Helen and Randall on the road

A bit about our adventures 2011-2012

Thursday 17th – Saturday 19th November: Eastern & Oriental Express

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After an early morning swim in the glorious outdoor pool at the Ritz Carlton:

and a very slightly rushed breakfast, we were picked up and taken to ANOTHER 5-star hotel for check-in to the Orient Express – this turned out to be because the actual station is right on the slightly sensitive border with Malaysia and they are not keen on lots of people and bags milling about. The hotel is also rather more comfortable to wait in as the train can of course be delayed, particularly *at* said border because all the staff have to clear immigration too. As it turned out the train *was* delayed for about an hour, which was fine as The Regent Hotel had laid on coffee and rather lovely snacks, and we had wifi access. We handed over our check-in bags and also our cabin bags which were duly labelled and spirited away, and completed our immigration cards for Malaysia. Finally we boarded shuttle buses to the train station, exited Singapore and entered Malaysia, and were escorted politely to our home for the next three days:

Carriage entrance

Carriage outside


Cabin (en-suite with loo, sink and shower plus hairdryer & Bulgari complimentary bits and bobs)

Cabin – in daytime configuration


No sooner were we underway than we were summoned to our respective dining cars (having been given our assignments by our lovely cabin steward):

Full 3 course meal, coffee and petit fours. Fresh flowers on table. Beautiful table linens and E&O stylish porcelain. Gorgeous. Oh and Randall.

We explored the train which has various public areas; a reading room, a small shop selling train-related knick-knacks, a main bar with piano (sadly not a grand as it wouldn’t fit!) and a smaller inside bar attached to the observation car:

Bar area

Bar area again

Observation Car

The observation car gets busy at cocktail hour!

Observation car just after sunrise…nice and quiet!

Much like The Ghan, it seemed as if the main aim of the train staff was to keep us constantly fed, so no sooner had we come back from our wander around (and Randall had had a little snooze) than it was time for afternoon tea served in our cabin:

Then not long after that it was time to dress for dinner – as the train was slightly delayed, our arrival in Kuala Lumpur station co-incided with the dinner sitting, so we were all dressed up and only got a short leg-stretch at the station rather than the 90 minute scamper around KL we were hoping for.

Tarted up for dinner. Sadly this one’s a bit blurred (taken by random punter on the station) but you get the idea!

During dinner the steward changed the cabin over to the night-time configuration – sweet bunkbeds (only the ‘presidential cabin’ has twin beds not bunks) with fresh flowers and stylish linen robes for those Noel Coward impressions:

Before retiring we were reminded by the train manager that the train would be crossing a rather picturesque lake  around 6.30 in the morning, so we duly managed to get ourselves up just in time for sunrise:

View from the observation car

Sun rising over the lake

Assorted poses

Huge sun.

After breakfast we pulled into Butterworth station – sounds as if it should be a typical colonial town but it’s basically a big industrial centre from what we saw. We were summoned onto buses and crossed the Penang bridge to Penang island where we got a tri-shaw tour of historic Georgetown. I felt at least 75:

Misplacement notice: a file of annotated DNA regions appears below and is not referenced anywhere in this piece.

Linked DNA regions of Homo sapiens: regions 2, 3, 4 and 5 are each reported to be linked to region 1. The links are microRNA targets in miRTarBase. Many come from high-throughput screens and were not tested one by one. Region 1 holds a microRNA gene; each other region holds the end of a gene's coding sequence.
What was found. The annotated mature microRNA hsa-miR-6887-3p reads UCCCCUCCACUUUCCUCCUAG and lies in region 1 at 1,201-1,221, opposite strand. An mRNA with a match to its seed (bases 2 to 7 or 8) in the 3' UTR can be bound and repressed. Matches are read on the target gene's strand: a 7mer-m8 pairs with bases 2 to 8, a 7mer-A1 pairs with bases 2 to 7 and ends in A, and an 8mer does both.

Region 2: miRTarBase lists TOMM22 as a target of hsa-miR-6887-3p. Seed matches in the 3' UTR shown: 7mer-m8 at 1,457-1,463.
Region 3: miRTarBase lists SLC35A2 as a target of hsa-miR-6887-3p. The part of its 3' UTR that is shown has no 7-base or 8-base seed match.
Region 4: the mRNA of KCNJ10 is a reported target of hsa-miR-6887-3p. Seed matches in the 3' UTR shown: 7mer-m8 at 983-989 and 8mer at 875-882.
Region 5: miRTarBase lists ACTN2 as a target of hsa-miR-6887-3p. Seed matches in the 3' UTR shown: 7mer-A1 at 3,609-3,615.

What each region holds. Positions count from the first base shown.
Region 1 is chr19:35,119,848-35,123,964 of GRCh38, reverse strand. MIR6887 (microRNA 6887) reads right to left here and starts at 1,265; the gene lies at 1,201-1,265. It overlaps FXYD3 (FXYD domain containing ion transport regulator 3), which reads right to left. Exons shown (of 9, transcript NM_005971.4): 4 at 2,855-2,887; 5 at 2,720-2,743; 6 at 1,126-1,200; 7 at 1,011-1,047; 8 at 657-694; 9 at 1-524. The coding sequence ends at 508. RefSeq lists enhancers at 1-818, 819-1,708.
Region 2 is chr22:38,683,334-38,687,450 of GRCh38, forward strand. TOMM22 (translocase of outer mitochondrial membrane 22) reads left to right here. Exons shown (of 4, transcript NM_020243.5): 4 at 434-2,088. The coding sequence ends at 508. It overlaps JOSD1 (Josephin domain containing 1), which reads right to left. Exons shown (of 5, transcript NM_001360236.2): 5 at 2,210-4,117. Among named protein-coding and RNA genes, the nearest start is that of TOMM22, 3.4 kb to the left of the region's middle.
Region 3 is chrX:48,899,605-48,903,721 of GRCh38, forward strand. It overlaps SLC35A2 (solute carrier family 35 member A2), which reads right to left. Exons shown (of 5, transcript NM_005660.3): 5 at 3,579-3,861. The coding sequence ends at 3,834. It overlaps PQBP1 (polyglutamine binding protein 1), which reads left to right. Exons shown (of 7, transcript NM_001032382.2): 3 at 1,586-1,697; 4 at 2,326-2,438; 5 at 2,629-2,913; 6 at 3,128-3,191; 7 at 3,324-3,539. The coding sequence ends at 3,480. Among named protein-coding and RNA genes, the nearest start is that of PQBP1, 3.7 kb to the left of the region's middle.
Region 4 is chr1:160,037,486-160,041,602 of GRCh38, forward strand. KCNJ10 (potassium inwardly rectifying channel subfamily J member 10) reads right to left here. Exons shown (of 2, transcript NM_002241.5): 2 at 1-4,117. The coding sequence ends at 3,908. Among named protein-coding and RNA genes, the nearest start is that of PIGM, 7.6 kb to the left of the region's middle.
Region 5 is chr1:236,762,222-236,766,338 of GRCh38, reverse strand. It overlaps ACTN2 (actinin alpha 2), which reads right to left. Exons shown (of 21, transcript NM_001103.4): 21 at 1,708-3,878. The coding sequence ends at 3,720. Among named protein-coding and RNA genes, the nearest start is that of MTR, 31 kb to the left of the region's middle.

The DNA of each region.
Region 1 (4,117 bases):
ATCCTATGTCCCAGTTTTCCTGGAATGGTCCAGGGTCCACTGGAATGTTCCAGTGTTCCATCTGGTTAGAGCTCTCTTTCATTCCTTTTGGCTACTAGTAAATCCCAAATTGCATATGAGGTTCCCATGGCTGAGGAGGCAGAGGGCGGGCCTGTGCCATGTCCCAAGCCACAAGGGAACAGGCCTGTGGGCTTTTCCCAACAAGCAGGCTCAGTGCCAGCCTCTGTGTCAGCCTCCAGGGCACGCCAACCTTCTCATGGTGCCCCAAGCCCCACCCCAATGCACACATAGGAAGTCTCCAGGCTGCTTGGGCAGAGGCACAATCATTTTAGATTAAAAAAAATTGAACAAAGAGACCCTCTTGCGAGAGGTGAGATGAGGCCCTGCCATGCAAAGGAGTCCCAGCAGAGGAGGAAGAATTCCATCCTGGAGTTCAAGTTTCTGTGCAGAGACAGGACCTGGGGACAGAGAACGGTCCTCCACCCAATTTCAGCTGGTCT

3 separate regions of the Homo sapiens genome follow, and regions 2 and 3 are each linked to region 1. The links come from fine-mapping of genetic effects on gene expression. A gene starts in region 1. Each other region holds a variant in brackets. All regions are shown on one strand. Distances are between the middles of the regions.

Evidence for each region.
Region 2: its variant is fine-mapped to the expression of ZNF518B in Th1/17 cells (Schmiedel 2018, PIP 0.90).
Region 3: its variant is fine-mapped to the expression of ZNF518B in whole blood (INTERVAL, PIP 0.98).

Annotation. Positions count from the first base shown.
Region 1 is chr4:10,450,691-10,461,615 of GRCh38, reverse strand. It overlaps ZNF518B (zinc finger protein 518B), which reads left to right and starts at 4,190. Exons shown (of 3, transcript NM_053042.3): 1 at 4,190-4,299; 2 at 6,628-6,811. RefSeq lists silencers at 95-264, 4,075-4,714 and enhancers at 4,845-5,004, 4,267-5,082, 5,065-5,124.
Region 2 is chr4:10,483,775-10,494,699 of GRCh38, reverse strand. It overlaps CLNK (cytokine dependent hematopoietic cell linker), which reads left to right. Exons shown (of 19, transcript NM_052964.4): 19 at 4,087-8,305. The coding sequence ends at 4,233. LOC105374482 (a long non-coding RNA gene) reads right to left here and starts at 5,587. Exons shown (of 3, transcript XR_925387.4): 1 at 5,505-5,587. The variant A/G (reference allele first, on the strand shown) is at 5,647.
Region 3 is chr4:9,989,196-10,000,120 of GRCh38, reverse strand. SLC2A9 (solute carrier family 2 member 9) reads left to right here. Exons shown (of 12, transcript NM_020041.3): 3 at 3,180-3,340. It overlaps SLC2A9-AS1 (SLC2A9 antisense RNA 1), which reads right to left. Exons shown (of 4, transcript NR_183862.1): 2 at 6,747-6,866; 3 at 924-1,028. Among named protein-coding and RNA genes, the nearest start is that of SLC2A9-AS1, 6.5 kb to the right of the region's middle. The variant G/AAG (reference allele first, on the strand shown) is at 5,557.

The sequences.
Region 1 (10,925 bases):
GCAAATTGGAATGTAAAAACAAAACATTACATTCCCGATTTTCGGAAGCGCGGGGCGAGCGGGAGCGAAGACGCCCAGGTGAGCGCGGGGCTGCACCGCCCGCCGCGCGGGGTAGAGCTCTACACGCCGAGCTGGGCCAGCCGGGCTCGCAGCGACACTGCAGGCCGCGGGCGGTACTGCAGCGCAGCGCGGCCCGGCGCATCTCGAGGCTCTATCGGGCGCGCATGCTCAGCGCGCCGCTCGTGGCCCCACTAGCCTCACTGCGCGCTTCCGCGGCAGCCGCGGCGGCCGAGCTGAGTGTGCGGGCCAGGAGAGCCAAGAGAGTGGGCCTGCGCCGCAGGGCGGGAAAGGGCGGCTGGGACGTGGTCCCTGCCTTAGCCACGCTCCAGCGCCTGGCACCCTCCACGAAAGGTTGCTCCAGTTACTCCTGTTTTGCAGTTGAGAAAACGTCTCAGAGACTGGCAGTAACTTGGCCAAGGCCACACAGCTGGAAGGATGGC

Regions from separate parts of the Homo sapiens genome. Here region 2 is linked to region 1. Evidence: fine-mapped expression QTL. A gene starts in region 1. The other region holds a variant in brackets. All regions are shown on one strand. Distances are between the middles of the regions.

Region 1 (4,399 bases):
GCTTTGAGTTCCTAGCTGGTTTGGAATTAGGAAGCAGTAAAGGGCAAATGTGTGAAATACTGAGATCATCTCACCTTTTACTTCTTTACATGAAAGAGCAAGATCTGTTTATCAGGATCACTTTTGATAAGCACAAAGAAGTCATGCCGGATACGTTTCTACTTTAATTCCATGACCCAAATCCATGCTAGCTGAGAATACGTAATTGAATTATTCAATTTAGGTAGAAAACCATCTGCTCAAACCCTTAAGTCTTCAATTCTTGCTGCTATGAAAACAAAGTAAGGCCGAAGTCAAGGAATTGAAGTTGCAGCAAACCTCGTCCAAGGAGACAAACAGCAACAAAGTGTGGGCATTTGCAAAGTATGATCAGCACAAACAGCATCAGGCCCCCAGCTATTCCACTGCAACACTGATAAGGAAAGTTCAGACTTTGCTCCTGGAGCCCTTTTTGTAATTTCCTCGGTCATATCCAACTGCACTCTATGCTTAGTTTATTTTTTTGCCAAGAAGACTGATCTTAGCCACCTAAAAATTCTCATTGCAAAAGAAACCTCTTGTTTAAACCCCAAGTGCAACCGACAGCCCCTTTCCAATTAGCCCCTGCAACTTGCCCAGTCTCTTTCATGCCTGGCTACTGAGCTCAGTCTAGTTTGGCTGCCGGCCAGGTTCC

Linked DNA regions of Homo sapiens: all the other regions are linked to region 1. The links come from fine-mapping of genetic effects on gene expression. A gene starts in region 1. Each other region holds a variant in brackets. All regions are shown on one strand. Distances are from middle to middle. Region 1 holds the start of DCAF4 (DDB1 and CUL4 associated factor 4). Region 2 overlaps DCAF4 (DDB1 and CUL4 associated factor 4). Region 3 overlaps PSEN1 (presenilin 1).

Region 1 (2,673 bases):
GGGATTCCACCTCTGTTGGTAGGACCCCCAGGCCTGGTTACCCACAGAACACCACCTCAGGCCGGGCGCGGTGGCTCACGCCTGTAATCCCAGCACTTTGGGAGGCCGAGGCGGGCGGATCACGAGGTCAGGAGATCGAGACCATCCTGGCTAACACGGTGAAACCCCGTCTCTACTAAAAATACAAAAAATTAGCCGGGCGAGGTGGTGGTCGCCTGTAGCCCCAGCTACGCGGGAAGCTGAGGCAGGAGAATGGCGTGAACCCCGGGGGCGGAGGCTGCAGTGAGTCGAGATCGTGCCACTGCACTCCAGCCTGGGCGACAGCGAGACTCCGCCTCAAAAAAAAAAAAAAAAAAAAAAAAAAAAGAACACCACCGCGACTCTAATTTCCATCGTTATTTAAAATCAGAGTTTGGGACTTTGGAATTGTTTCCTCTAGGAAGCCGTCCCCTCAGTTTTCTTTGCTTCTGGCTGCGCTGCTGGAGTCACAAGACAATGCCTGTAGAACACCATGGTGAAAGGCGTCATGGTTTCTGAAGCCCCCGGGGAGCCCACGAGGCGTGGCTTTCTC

sharing the road with other, much larger and faster, vehicles!

Then it was back to the train for more food – lunch – and crossing the border into Thailand mid afternoon. The immediate thing we noticed was the increase in the number of people living and working alongside the railway track. Malaysia had been notable for the huge civil engineering projects; bridges, new railway lines, roads etc that were under development, so we mostly saw construction workers or plantations, whereas in Thailand we were soon rushing through small villages where there were people going about their daily lives. Much more interesting for me.
Dinner was ‘on the move’ and we dined in ‘the saloon’ with another couple with whom we sat up until almost midnight nattering before eventually retiring to our cozy cabin.
The next morning after breakfast served in our cabin we arrived at ‘The bridge over the River Kwai’:
only the rounded bits are original, the rest is bomb-damage replacement
Here we had a river boat trip with commentary by one of the museum volunteers (an extremely knowledgeable WWII historian) about the history of the railway, then a visit to the ‘Death Railway Museum
– a very well curated museum – recommended if you are ever in Bangkok and have time for the day trip. Very moving without being maudlin, giving a clear impression of the day to day lives of the workers, set in a social-military-historical context. It is right next to the war cemetery:
The remains of the thousands and thousands who died during the construction (over 13,000 POWs and around 100,000 Asian labourers) are still being found, and efforts made to identify them.
After that it was back on to the (stationary) train for a last lunch, then bundled onto buses for the last leg of the journey – 4 hours on a round-about diverted trip into Bangkok to our hotels – as the train couldn’t make the last bit into Bangkok because of the floods.
Anyway, we feel our photos didn’t really do justice to the whole glorious E&O experience, so here are some more from google: photos.

Written by helenbcn

November 19, 2011 at 11:23 pm

Posted in Uncategorized

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